5 Principles for Highly Reliable Healthcare Organization

The healthcare industry is complex, operates and undertakes high-stakes work where mistakes can equal any great revenue loss. That is the reason why so many hospitals are embracing the values of high-reliability organizations. The paradigm works remarkably well in the promotion of patient safety and efficient healthcare delivery.

High reliability organizations are organizations with systems in place that make them exceptionally consistent in accomplishing their goals and avoiding potentially catastrophic errors.

The drive to become high reliable healthcare organization, the industry has come to realize this work will improve our performance in everything they does. It needs focusing on 5 principles:

  1. Highly Reliable Healthcare Organizations Are Sensitive To Operations

Based on the understanding of HRO’s operational complexity, resources in HROs make every effort to maintain a high cognizance of operational conditions. This sensitivity is often referred to as big picture understanding or situation awareness which means people tends to cultivate an understanding of the context of the present state of their work in coordination with the unit or organizational state for example- what is going on around them or how the current state might support or threaten safety.

  1. Reluctant To Accept Simple Explanations For The Problems

Highly reliable healthcare organizations do identify potential reasons for poor performances, but they never stop there; they continue to analysis further. They ask more questions. They keep digging until find the specific source of the problem is not found.

For instance; people admitted through ED were actually more satisfied than direct admissions. When patients were admitted through ED, they were more likely to be prepared for longer wait times or other operational issues. But patients admitted through a direct referral from their physicians expected a swift and seamless admission process, only to be disappointed when such did not occur.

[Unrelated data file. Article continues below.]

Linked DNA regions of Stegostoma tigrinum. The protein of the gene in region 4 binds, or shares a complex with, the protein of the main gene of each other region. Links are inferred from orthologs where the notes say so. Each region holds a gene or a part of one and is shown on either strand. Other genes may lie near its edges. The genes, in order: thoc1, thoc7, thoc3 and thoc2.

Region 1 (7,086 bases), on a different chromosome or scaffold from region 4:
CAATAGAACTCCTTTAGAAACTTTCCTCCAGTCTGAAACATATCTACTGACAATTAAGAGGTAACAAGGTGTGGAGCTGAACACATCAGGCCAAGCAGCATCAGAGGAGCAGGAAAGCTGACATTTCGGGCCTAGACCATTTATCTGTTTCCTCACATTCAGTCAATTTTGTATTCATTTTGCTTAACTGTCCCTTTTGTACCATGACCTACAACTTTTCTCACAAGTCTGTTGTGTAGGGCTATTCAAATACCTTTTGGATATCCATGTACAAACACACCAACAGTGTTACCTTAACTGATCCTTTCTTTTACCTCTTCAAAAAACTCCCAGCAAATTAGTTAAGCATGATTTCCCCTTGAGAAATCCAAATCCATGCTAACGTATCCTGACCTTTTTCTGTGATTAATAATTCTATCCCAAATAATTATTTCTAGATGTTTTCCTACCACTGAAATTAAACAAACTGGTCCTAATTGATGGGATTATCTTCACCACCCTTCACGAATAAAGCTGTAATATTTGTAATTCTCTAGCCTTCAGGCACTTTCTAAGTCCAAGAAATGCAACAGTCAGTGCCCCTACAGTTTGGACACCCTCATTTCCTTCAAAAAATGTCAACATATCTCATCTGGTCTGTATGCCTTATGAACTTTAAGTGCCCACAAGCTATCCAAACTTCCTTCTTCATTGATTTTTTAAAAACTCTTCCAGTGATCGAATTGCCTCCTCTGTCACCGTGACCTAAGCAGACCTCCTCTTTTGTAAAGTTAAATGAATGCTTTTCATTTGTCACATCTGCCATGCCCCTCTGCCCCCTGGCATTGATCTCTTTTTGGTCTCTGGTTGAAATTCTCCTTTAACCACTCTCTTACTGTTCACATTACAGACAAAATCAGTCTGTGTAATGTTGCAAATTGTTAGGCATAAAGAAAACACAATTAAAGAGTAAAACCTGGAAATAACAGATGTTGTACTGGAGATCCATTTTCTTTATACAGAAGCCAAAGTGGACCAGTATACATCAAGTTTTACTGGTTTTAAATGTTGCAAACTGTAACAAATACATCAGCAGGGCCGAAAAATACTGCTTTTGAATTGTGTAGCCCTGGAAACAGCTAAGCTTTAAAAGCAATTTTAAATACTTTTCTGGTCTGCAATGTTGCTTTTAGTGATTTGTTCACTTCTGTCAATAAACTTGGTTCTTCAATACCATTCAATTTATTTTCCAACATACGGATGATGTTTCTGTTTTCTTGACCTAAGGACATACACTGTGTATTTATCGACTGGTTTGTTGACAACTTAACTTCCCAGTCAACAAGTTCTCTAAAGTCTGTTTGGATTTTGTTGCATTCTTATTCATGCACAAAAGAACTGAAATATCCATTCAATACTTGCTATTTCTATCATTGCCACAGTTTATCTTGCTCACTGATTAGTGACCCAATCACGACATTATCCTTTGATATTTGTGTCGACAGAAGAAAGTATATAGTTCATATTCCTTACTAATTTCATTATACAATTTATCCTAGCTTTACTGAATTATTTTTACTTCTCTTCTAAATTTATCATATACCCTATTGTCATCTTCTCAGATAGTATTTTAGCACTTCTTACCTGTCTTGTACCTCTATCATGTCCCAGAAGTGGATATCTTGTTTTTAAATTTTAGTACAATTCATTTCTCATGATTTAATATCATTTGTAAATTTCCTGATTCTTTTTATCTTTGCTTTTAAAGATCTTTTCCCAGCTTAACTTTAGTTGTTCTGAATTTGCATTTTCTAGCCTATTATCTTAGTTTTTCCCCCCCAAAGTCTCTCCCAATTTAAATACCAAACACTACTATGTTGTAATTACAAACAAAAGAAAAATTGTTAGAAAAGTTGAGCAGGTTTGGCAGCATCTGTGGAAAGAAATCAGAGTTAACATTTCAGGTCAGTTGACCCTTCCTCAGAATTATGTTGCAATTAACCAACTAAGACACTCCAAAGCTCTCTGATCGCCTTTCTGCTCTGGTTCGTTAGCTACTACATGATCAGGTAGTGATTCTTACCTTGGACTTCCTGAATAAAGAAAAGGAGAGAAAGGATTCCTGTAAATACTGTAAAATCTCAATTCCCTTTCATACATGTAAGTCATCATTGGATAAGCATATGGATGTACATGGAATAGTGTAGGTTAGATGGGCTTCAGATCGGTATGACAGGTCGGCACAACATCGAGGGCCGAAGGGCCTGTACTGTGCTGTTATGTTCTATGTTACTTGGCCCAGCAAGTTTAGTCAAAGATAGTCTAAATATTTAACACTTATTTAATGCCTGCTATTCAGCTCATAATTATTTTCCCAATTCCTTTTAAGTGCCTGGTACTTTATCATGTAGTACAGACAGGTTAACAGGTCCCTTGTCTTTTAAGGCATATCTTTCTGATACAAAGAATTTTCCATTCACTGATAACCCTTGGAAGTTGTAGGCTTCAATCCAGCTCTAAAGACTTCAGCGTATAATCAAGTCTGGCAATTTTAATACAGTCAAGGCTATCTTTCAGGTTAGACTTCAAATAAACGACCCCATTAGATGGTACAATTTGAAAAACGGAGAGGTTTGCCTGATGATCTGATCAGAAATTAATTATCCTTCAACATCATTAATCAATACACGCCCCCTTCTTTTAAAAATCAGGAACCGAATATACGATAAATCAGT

What’s the lesson? To become high reliable healthcare organizations, hospitals need to dig into their metrics, compare information and question explanations that may seem reasonable or obvious, because the very opposite may be true.

  1. Highly Reliable Healthcare Organizations Are Preoccupation With Failure

Each employee at every level in a high reliable healthcare organization is encouraged to think of ways their work processes might break down. This sense of shared attentiveness is persistent. It is applicable to small inefficiencies and major failures, including medical errors. Employees are encouraged to share their concerns for potential failures, which can help create best practices across departments.

Medical errors that are detected and corrected before harming patients are called near-misses; highly reliable healthcare organizations treat these events differently from other hospitals. They encourage employees to come forward with near-misses and they focus on which processes and safeguards work best.

  1. Highly Reliable Healthcare Organization Defer To Expertise

Leaders at highly reliable healthcare organizations listen to people who have the most developed knowledge of the task at hand. At times, these individuals might not be senior most person or an experienced on, but they are still encouraged to voice their concerns, ideas and input regardless of hierarchy.

If leaders and supervisors don’t listen to staff about processes and operations within the hospital, it is practically impossible for the organization to develop a culture of high reliability.

  1. Highly Reliable Healthcare Organizations Are Resilient

This trait could also be called relentlessness. Leaders are prepared in how to respond to failures and continually find new solutions. They might improvise more, or quickly develop new ways to respond to unexpected events. Highly reliable healthcare organizations might experience numerous failures, but it is their resilience and swift problem solving that prevents catastrophes.